Advertisement

Static and dynamic properties of discrete systems with compressed state space. A polymer chain as an example

  • Malgorzata J. KrawczykEmail author
Regular Article

Abstract

The method of the reduction of the size of the state space based on its symmetry is presented. An important property of the method is that in its static version, it preserves probabilities of states of the system. In the reduced state space, the probability of a new state (termed below as class) is equal to the probability of each of the states belonging to a given class multiplied by the number of states which form this class. We also present an appropriate method which allows to calculate time dependent probabilities of states of a given system, if multiple absorbing states are present. This is done with a continuous version of the exact enumeration method for weighted networks. The approach provides a new method of the analysis of non-equilibrium processes. As an application, the state space of a polymer molecule is analysed. We model circular polymer on a regular 2D square lattice. The reduction of the size of the system is presented, as dependent on external conditions. Finally, we evaluate the time of relaxation to and from the absorbing states.

Keywords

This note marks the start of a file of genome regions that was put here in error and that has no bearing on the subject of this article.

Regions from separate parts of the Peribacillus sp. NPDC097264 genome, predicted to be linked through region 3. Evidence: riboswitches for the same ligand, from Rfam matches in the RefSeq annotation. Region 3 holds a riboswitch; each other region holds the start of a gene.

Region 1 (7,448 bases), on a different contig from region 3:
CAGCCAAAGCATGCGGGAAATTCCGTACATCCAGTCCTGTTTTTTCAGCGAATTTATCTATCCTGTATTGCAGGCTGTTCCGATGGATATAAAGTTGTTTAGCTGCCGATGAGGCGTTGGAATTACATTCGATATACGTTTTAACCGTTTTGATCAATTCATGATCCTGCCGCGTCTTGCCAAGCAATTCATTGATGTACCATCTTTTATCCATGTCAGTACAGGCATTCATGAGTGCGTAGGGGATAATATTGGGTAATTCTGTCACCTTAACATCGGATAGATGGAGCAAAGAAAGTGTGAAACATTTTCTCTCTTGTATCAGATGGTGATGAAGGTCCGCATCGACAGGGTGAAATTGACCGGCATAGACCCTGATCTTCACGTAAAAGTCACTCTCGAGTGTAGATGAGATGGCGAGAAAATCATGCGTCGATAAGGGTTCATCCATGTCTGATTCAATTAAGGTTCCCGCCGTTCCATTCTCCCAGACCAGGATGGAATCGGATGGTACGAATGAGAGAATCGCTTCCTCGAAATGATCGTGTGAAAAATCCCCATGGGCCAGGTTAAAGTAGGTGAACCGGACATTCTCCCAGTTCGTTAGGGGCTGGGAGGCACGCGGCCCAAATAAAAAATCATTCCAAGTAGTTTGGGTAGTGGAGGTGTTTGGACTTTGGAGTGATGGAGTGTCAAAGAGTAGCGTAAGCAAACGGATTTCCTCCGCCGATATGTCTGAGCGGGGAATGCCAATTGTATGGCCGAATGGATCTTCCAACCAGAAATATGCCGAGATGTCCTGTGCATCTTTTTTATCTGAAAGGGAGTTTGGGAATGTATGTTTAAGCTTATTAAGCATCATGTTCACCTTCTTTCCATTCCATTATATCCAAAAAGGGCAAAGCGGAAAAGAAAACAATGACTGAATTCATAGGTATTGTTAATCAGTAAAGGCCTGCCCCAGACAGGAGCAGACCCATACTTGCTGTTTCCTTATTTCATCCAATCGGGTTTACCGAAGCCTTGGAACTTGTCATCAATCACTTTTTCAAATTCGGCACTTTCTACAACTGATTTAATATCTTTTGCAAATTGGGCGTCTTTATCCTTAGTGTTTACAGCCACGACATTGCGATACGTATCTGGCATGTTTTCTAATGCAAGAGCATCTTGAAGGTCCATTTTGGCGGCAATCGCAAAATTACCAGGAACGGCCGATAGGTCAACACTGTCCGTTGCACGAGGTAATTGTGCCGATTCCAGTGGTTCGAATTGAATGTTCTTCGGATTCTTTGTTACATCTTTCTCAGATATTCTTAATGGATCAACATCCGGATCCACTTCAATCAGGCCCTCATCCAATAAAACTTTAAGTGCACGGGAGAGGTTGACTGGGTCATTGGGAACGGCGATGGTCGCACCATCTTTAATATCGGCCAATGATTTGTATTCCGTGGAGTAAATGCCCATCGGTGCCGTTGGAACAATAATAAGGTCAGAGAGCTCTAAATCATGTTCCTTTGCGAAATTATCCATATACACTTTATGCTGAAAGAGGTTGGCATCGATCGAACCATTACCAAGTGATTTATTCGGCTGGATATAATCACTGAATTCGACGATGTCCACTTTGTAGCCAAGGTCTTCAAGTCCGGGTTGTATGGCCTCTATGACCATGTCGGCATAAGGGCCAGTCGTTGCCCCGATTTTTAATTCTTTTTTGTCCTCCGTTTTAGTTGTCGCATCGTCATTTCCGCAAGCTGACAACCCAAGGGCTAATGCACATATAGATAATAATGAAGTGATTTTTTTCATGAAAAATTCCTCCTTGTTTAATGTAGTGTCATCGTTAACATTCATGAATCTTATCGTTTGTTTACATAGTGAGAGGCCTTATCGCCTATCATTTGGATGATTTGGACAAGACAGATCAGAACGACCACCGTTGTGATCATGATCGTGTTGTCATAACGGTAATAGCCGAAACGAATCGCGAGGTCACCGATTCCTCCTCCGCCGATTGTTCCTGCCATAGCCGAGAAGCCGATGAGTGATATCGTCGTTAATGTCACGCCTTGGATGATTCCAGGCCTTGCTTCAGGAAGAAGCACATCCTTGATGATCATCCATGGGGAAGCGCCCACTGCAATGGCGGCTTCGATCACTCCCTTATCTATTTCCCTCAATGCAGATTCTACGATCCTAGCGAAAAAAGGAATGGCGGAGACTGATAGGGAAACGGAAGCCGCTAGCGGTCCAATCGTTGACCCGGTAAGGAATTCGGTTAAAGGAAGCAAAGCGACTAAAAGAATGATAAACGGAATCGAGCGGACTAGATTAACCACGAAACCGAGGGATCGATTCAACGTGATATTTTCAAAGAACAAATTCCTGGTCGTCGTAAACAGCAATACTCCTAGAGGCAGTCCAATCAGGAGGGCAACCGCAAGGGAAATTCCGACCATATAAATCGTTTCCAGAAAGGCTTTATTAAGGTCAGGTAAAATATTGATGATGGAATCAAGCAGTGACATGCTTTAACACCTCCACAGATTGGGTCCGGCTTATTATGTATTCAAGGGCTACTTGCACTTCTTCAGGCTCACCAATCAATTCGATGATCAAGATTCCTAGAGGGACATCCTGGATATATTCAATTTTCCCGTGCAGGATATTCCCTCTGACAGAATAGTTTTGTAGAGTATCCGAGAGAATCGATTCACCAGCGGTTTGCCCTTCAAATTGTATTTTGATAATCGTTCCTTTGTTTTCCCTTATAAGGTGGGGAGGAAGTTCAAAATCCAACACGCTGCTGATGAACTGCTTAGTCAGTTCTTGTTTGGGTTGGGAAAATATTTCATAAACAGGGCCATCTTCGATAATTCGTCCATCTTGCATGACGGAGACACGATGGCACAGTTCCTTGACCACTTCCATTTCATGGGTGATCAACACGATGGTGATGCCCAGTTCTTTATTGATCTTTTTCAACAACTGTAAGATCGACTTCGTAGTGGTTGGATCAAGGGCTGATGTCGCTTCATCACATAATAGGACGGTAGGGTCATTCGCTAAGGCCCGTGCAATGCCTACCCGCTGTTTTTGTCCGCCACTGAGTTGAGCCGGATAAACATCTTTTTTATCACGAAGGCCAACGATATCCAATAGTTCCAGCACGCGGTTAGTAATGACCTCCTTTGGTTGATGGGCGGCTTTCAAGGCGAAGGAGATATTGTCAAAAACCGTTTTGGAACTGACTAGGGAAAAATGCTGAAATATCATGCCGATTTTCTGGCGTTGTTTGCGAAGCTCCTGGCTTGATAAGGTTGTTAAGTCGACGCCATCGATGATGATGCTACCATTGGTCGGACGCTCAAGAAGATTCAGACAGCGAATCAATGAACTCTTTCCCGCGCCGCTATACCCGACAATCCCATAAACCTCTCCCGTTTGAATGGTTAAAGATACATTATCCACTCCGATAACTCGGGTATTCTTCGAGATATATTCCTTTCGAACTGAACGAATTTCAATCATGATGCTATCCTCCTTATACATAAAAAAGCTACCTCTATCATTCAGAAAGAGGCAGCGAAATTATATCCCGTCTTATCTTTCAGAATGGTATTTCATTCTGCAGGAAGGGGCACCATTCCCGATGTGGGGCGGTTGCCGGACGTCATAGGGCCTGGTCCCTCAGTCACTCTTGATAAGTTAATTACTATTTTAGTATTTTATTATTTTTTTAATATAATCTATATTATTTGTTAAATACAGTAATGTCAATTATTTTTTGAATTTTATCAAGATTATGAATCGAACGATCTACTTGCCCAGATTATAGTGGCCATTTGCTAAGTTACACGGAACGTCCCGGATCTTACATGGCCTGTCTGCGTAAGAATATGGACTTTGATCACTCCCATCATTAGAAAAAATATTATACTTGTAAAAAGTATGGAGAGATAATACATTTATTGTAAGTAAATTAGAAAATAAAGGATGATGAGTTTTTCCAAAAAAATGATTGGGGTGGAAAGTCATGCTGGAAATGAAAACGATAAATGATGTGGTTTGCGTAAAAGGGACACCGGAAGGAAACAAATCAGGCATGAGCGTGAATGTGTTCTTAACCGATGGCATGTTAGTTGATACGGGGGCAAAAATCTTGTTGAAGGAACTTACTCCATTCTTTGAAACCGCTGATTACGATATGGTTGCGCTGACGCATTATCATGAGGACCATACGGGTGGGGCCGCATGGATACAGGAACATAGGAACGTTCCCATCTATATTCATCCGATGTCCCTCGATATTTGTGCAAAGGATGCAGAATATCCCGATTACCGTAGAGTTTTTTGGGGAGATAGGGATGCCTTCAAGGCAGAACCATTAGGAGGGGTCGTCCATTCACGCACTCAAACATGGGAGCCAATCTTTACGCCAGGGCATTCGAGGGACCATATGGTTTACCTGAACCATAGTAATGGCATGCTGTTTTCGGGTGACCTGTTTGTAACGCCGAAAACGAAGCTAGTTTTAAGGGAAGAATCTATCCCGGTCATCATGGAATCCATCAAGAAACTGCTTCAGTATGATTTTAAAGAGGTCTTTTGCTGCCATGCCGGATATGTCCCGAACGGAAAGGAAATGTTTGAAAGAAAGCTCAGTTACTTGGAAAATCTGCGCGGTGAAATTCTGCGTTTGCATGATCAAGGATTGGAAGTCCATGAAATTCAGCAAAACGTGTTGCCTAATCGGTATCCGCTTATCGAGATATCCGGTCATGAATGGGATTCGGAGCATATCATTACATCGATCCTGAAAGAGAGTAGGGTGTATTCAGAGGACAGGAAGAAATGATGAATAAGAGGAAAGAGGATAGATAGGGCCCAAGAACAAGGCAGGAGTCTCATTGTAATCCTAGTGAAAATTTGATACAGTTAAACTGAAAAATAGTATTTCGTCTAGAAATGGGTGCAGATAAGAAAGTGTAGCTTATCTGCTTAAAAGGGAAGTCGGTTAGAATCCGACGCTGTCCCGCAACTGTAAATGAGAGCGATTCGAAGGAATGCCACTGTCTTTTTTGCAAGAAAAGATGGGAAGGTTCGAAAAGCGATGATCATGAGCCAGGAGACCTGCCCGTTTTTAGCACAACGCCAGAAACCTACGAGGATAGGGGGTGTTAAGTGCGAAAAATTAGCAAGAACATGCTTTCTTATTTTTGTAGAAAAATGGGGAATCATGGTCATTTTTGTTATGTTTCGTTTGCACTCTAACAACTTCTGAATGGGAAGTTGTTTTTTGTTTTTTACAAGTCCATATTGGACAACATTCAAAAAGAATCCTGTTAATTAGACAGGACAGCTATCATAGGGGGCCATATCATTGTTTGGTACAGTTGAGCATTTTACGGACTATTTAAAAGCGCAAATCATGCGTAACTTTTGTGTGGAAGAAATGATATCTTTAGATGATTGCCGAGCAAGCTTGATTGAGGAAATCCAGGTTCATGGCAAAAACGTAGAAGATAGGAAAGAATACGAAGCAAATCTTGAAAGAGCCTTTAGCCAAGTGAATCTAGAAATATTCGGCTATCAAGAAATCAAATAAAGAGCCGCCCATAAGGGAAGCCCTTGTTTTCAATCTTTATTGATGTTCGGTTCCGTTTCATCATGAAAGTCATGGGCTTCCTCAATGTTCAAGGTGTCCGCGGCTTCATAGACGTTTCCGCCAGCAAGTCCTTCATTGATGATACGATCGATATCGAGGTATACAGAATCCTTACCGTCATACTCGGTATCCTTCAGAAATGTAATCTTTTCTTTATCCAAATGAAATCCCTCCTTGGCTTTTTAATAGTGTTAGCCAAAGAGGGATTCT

Statistical and Nonlinear Physics 

References

  1. 1.
    M.J. Krawczyk, Physica A 390, 2181 (2011)ADSCrossRefGoogle Scholar
  2. 2.
    M.J. Krawczyk, Phys. Lett. A 374, 2510 (2010)ADSzbMATHCrossRefGoogle Scholar
  3. 3.
    P.-G. de Gennes, Scaling Concepts in Polymer Physics (Cornell University Press, New York, 1996)Google Scholar
  4. 4.
    M.E.J. Newman, G.T. Barkema, Monte Carlo Methods in Statistical Physics (Clarendon Press, Oxford, 1999)Google Scholar
  5. 5.
    S. Havlin et al., J. Phys. A 17, L347 (1984)MathSciNetADSCrossRefGoogle Scholar
  6. 6.
    J.L. Viovy, Rev. Mod. Phys. 72, 813 (2000)ADSCrossRefGoogle Scholar
  7. 7.
    G.W. Slater et al., Electrophoresis 23, 3791 (2002)CrossRefGoogle Scholar
  8. 8.
    M.J. Krawczyk, J. Dulak, P. Pasciak, K. Kulakowski, Electrophoresis 25, 789 (2004)CrossRefGoogle Scholar
  9. 9.
    N.G. van Kampen, Stochastic Processes in Physics and Chemistry (Elsevier Science Publisher B.V., Amsterdam, 1981)Google Scholar
  10. 10.
    U. Alon, D. Mukamel, Phys. Rev. E 55, 1783 (1997)ADSCrossRefGoogle Scholar
  11. 11.
    A.B. Kolomeisky, A. Drzewinski, J. Chem. Phys. 120, 7784 (2004)ADSCrossRefGoogle Scholar
  12. 12.
    C. Weber et al., Biophys. J. 90, 3100 (2006)ADSCrossRefGoogle Scholar

Copyright information

© EDP Sciences, SIF, Springer-Verlag Berlin Heidelberg 2013

Authors and Affiliations

  1. 1.Faculty of Physics and Applied Computer ScienceAGH University of Science and TechnologyKrakowPoland

Personalised recommendations